Translator Disclaimer
Presentation + Paper
18 April 2016 Analysis of shape memory alloy sensory particles for damage detection via substructure and continuum damage modeling
Author Affiliations +
The ability to monitor and predict the structural health of an aircraft is of growing importance to the aerospace industry. Currently, structural inspections and maintenance are based upon experiences with similar aircraft operating in similar conditions. While effective, these methods are time-intensive and unnecessary if the aircraft is not in danger of structural failure. It is imagined that future aircraft will utilize non-destructive evaluation methods, allowing for the near real-time monitoring of structural health. A particularly interesting method involves utilizing the unique transformation response of shape memory alloy (SMA) particles embedded in an aircraft structure. By detecting changes in the mechanical and/or electromagnetic responses of embedded particles, operators could detect the formation or propagation of fatigue cracks in the vicinity of these particles. This work focuses on a finite element model of SMA particles embedded in an aircraft wing using a substructure modeling approach in which degrees of freedom are retained only at specified points of connection to other parts or the application of boundary conditions, greatly reducing computational cost. Previous work evaluated isolated particle response to a static crack to numerically demonstrate and validate this damage detection method. This paper presents the implementation of a damage model to account for crack propagation and examine for the first time the effect of particle configuration and/or relative placement with respect to the ability to detect damage.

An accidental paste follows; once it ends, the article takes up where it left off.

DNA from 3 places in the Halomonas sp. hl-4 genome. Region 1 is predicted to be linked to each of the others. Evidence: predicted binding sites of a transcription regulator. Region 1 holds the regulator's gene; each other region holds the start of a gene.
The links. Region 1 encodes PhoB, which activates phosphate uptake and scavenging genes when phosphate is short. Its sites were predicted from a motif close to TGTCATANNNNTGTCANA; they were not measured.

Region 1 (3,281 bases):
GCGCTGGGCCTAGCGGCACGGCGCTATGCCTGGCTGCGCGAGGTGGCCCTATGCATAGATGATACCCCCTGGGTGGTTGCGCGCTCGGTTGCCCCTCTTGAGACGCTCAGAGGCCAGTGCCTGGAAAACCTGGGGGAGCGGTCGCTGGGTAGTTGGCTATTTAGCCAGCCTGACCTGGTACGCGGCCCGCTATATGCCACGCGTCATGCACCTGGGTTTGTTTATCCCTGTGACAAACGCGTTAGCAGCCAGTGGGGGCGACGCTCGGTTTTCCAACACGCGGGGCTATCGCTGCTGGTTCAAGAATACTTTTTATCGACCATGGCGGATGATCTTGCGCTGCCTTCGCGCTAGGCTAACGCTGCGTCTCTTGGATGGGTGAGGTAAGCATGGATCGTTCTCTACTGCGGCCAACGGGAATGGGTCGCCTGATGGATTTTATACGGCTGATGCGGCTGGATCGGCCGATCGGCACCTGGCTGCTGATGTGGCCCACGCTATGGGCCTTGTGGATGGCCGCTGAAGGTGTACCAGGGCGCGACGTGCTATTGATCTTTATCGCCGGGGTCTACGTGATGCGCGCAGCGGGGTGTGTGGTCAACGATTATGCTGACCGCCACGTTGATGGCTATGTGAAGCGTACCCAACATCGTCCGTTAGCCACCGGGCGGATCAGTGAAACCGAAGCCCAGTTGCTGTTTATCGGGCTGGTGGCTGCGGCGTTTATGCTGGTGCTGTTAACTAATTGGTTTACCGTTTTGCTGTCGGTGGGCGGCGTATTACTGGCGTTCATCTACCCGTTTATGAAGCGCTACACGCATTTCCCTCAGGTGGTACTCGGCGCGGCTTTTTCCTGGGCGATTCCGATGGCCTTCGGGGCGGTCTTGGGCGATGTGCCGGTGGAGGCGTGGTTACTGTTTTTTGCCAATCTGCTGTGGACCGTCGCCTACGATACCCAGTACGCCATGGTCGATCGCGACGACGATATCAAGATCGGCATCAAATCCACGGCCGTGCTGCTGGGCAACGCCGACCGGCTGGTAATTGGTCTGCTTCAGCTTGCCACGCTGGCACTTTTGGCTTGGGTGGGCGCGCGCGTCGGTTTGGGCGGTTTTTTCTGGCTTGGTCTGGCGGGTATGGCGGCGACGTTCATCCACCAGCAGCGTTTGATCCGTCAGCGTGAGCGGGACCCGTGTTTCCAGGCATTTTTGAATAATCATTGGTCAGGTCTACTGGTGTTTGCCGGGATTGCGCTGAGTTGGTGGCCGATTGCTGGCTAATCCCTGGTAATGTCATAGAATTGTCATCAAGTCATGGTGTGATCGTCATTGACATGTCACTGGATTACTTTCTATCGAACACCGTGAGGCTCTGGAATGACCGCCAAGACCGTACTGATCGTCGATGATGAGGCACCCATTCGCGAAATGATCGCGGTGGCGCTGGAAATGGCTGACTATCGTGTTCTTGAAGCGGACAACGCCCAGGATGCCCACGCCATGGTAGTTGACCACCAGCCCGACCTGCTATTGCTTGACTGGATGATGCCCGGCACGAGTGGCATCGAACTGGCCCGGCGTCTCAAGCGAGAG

Conference Presentation
© (2016) COPYRIGHT Society of Photo-Optical Instrumentation Engineers (SPIE). Downloading of the abstract is permitted for personal use only.
Brent R. Bielefeldt, A. Amine Benzerga, and Darren J. Hartl "Analysis of shape memory alloy sensory particles for damage detection via substructure and continuum damage modeling", Proc. SPIE 9800, Behavior and Mechanics of Multifunctional Materials and Composites 2016, 98000B (18 April 2016);

Back to Top